Vincent Yu / AP

Chinese officials are investigating three of the country's largest tech companies, Tencent, Baidu and Sina, for cybersecurity violations, CNBC reports. The government's cybersecurity arm issued a statement that each of the companies' social platform (WeChat, Tieba and Weibo, respectively) gives users an avenue to spread violence, terror, false rumors and obscene imagery that endangers national security and public safety.

Why it matters: We've seem similar crackdowns of social media platforms across the world. In Europe, leaders in France, the U.K. and Germany have all vowed to fine U.S. tech companies, like Google and Facebook, if they failed to remove such content in an orderly fashion. In the U.S., it was just revealed that the FBI was monitoring fake social media accounts that were potentially spreading false information on Election Day.

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Updated 45 mins ago - Politics & Policy

Coronavirus dashboard

Illustration: Sarah Grillo/Axios

  1. Politics: The swing states where the pandemic is raging. Ex-FDA chief: Pence campaigning after COVID exposure puts others at risk — Mark Meadows: "We are not going to control the pandemic"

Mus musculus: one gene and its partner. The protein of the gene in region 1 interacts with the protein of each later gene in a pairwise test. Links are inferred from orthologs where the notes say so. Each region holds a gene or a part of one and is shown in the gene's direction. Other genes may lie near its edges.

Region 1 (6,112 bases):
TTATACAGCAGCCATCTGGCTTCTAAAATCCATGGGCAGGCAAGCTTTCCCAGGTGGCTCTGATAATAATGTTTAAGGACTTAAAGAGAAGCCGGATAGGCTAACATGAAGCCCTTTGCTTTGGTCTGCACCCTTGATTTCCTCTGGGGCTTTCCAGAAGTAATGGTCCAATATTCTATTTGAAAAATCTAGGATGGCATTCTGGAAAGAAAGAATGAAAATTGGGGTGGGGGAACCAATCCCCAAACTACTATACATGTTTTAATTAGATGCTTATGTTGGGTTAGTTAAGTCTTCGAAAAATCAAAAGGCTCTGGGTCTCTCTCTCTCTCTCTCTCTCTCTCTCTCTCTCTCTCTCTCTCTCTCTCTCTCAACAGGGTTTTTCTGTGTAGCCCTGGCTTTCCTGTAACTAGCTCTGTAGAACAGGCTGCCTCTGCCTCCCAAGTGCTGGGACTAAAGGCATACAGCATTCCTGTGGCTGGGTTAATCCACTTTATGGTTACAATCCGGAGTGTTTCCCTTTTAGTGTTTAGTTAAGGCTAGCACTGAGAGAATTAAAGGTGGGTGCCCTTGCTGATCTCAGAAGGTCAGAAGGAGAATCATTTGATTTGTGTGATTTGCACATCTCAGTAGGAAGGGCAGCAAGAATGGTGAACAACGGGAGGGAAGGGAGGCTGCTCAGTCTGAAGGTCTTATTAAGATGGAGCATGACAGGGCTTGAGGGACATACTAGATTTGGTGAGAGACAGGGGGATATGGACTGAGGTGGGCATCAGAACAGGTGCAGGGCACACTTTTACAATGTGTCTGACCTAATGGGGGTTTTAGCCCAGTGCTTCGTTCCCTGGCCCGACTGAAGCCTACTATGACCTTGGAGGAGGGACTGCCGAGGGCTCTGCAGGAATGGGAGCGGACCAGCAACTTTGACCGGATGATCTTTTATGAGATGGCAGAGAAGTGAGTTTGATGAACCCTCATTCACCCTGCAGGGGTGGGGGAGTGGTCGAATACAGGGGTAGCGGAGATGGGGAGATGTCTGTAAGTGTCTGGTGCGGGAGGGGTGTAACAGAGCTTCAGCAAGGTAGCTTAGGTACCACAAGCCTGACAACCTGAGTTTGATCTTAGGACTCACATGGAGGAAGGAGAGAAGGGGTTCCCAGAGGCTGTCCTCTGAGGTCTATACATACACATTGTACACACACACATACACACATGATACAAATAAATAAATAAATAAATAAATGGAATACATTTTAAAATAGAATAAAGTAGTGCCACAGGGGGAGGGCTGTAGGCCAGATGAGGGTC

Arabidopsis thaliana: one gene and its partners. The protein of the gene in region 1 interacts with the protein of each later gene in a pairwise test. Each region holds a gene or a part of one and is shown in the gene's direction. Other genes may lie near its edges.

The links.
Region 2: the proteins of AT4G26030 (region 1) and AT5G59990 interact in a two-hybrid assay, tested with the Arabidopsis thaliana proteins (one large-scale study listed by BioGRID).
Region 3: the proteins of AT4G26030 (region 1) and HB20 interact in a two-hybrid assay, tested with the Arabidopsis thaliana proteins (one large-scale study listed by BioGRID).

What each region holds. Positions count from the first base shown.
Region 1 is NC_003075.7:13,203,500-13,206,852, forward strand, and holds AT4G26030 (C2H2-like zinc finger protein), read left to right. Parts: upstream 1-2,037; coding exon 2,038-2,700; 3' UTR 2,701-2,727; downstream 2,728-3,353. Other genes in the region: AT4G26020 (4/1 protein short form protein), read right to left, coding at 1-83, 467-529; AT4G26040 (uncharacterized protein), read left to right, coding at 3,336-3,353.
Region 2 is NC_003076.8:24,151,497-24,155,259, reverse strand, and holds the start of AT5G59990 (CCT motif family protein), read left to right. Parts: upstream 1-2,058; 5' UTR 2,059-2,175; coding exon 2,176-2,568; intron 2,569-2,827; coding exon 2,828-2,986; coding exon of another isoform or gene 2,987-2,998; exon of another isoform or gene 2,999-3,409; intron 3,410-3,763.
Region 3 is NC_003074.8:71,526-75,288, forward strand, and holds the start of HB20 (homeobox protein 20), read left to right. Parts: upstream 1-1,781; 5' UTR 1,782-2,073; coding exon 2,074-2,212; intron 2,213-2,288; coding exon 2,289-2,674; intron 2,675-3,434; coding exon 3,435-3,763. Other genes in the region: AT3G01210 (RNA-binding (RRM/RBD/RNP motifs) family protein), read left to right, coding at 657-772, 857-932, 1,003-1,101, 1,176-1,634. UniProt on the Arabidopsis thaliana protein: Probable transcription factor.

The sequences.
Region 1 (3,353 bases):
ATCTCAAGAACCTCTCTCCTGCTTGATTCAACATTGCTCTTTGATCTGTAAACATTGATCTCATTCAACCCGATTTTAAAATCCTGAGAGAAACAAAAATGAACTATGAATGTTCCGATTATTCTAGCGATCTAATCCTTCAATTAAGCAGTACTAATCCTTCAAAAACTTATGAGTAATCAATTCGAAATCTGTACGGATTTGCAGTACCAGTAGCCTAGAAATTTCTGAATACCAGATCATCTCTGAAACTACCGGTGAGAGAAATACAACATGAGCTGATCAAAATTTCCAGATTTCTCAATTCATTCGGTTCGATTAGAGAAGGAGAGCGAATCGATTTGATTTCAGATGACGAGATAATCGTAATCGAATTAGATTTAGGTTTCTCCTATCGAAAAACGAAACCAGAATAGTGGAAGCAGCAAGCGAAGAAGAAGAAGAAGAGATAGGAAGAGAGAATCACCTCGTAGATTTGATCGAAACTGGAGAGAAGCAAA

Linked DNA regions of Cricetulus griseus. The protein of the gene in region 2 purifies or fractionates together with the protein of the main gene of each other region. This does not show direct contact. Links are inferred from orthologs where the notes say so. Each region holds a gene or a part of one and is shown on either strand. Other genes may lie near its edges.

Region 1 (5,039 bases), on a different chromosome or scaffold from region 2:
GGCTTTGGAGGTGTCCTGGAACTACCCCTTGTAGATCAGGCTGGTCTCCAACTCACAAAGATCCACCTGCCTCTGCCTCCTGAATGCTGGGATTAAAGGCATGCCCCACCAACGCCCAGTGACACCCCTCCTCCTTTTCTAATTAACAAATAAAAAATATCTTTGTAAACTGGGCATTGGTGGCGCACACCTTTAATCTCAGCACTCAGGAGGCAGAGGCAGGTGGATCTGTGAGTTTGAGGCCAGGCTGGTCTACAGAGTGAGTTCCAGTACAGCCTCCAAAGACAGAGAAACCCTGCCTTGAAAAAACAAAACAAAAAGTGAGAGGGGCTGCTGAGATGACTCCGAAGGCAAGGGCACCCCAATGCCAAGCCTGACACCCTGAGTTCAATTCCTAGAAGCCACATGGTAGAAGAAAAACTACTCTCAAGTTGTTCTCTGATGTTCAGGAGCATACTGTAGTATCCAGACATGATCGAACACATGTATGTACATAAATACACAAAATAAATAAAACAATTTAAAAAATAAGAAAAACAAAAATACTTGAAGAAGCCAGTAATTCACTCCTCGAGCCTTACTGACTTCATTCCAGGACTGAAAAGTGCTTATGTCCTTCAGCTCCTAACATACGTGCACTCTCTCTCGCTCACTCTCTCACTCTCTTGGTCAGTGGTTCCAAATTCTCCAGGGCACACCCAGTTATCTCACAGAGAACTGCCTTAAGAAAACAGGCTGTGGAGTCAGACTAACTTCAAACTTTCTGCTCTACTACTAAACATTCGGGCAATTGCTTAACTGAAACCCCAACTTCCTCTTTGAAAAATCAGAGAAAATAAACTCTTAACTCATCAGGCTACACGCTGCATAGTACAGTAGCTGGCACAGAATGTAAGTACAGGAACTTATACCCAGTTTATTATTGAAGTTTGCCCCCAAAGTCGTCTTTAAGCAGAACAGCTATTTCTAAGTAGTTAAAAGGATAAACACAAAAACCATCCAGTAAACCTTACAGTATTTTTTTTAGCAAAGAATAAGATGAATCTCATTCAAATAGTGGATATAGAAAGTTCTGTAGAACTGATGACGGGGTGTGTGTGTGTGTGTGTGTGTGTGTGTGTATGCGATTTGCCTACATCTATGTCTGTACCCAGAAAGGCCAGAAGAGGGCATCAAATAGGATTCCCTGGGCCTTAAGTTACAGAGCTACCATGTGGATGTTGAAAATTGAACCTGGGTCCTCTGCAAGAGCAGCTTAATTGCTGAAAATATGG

2. Health: 13 states set single-day coronavirus case records last week — U.S. reports over 80,000 new cases for second consecutive day.
  3. Education: The dangerous instability of school re-openings.
  4. World: Australian city to exit one of world's longest lockdowns — In photos: Coronavirus restrictions grow across Europe
  5. Media: Fox News president and several hosts advised to quarantine after possible COVID-19 exposure
  6. Nonprofit: Rockefeller Foundation commits $1 billion for COVID-19 recovery
Erica Pandey, author of @Work
1 hour ago - Economy & Business

The dangerous instability of school re-openings

Illustration: Eniola Odetunde/Axios

Schools across the country have flip-flopped between in-person and remote learning — and that instability is taking a toll on students' ability to learn and their mental health.

The big picture: While companies were able to set long timelines for their return, schools — under immense political and social strain — had to rush to figure out how to reopen. The cobbled-together approach has hurt students, parents and teachers alike.

Dan Primack, author of Pro Rata
2 hours ago - Politics & Policy

Trump doesn't have a second-term economic plan

Illustration: Aïda Amer/Axios

President Trump has not laid out an economic agenda for his second term, despite the election being just eight days away.

Why it matters: This is unprecedented in modern presidential campaigns, and makes it harder for undecided voters to make an informed choice.